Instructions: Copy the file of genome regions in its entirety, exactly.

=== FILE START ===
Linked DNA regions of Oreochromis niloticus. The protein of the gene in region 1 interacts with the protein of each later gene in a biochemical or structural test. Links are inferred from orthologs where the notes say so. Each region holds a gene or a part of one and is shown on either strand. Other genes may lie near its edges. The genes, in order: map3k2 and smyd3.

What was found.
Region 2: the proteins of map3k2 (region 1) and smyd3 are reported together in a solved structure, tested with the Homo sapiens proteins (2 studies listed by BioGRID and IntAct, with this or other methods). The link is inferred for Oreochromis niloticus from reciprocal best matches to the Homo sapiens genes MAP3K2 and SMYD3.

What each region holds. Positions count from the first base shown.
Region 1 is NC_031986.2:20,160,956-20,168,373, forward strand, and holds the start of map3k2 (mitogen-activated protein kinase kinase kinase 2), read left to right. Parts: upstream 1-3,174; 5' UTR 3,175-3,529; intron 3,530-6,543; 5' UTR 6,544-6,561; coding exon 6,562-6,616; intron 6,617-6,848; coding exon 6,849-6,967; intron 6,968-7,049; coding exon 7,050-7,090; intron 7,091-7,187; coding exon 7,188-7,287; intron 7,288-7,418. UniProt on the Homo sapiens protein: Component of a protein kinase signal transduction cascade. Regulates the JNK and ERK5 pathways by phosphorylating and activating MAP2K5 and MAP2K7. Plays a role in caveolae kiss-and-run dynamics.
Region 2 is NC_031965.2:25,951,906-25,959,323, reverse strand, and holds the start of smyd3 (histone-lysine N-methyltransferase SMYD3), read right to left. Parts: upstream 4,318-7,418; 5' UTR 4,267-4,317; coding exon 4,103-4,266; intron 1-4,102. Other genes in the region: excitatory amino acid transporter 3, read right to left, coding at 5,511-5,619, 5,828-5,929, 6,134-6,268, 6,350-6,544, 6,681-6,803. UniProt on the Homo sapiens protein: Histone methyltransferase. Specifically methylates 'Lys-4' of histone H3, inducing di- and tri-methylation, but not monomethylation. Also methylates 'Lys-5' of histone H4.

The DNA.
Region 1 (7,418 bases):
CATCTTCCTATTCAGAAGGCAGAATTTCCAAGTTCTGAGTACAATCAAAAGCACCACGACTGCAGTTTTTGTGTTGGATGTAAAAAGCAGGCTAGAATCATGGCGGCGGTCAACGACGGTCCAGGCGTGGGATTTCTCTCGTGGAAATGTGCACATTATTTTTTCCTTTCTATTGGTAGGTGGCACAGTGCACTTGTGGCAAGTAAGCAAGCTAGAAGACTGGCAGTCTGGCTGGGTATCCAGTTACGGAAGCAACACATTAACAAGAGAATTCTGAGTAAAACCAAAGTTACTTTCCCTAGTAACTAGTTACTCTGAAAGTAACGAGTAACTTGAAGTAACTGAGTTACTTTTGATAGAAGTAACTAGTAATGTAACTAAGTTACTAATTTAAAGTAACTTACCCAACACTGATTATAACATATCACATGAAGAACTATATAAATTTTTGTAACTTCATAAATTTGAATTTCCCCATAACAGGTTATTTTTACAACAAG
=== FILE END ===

Linked DNA regions of Oreochromis niloticus. The protein of the gene in region 1 interacts with the protein of each later gene in a biochemical or structural test. Links are inferred from orthologs where the notes say so. Each region holds a gene or a part of one and is shown on either strand. Other genes may lie near its edges. The genes, in order: map3k2 and smyd3.

What was found.
Region 2: the proteins of map3k2 (region 1) and smyd3 are reported together in a solved structure, tested with the Homo sapiens proteins (2 studies listed by BioGRID and IntAct, with this or other methods). The link is inferred for Oreochromis niloticus from reciprocal best matches to the Homo sapiens genes MAP3K2 and SMYD3.

What each region holds. Positions count from the first base shown.
Region 1 is NC_031986.2:20,160,956-20,168,373, forward strand, and holds the start of map3k2 (mitogen-activated protein kinase kinase kinase 2), read left to right. Parts: upstream 1-3,174; 5' UTR 3,175-3,529; intron 3,530-6,543; 5' UTR 6,544-6,561; coding exon 6,562-6,616; intron 6,617-6,848; coding exon 6,849-6,967; intron 6,968-7,049; coding exon 7,050-7,090; intron 7,091-7,187; coding exon 7,188-7,287; intron 7,288-7,418. UniProt on the Homo sapiens protein: Component of a protein kinase signal transduction cascade. Regulates the JNK and ERK5 pathways by phosphorylating and activating MAP2K5 and MAP2K7. Plays a role in caveolae kiss-and-run dynamics.
Region 2 is NC_031965.2:25,951,906-25,959,323, reverse strand, and holds the start of smyd3 (histone-lysine N-methyltransferase SMYD3), read right to left. Parts: upstream 4,318-7,418; 5' UTR 4,267-4,317; coding exon 4,103-4,266; intron 1-4,102. Other genes in the region: excitatory amino acid transporter 3, read right to left, coding at 5,511-5,619, 5,828-5,929, 6,134-6,268, 6,350-6,544, 6,681-6,803. UniProt on the Homo sapiens protein: Histone methyltransferase. Specifically methylates 'Lys-4' of histone H3, inducing di- and tri-methylation, but not monomethylation. Also methylates 'Lys-5' of histone H4.

The DNA.
Region 1 (7,418 bases):
CATCTTCCTATTCAGAAGGCAGAATTTCCAAGTTCTGAGTACAATCAAAAGCACCACGACTGCAGTTTTTGTGTTGGATGTAAAAAGCAGGCTAGAATCATGGCGGCGGTCAACGACGGTCCAGGCGTGGGATTTCTCTCGTGGAAATGTGCACATTATTTTTTCCTTTCTATTGGTAGGTGGCACAGTGCACTTGTGGCAAGTAAGCAAGCTAGAAGACTGGCAGTCTGGCTGGGTATCCAGTTACGGAAGCAACACATTAACAAGAGAATTCTGAGTAAAACCAAAGTTACTTTCCCTAGTAACTAGTTACTCTGAAAGTAACGAGTAACTTGAAGTAACTGAGTTACTTTTGATAGAAGTAACTAGTAATGTAACTAAGTTACTAATTTAAAGTAACTTACCCAACACTGATTATAACATATCACATGAAGAACTATATAAATTTTTGTAACTTCATAAATTTGAATTTCCCCATAACAGGTTATTTTTACAACAAG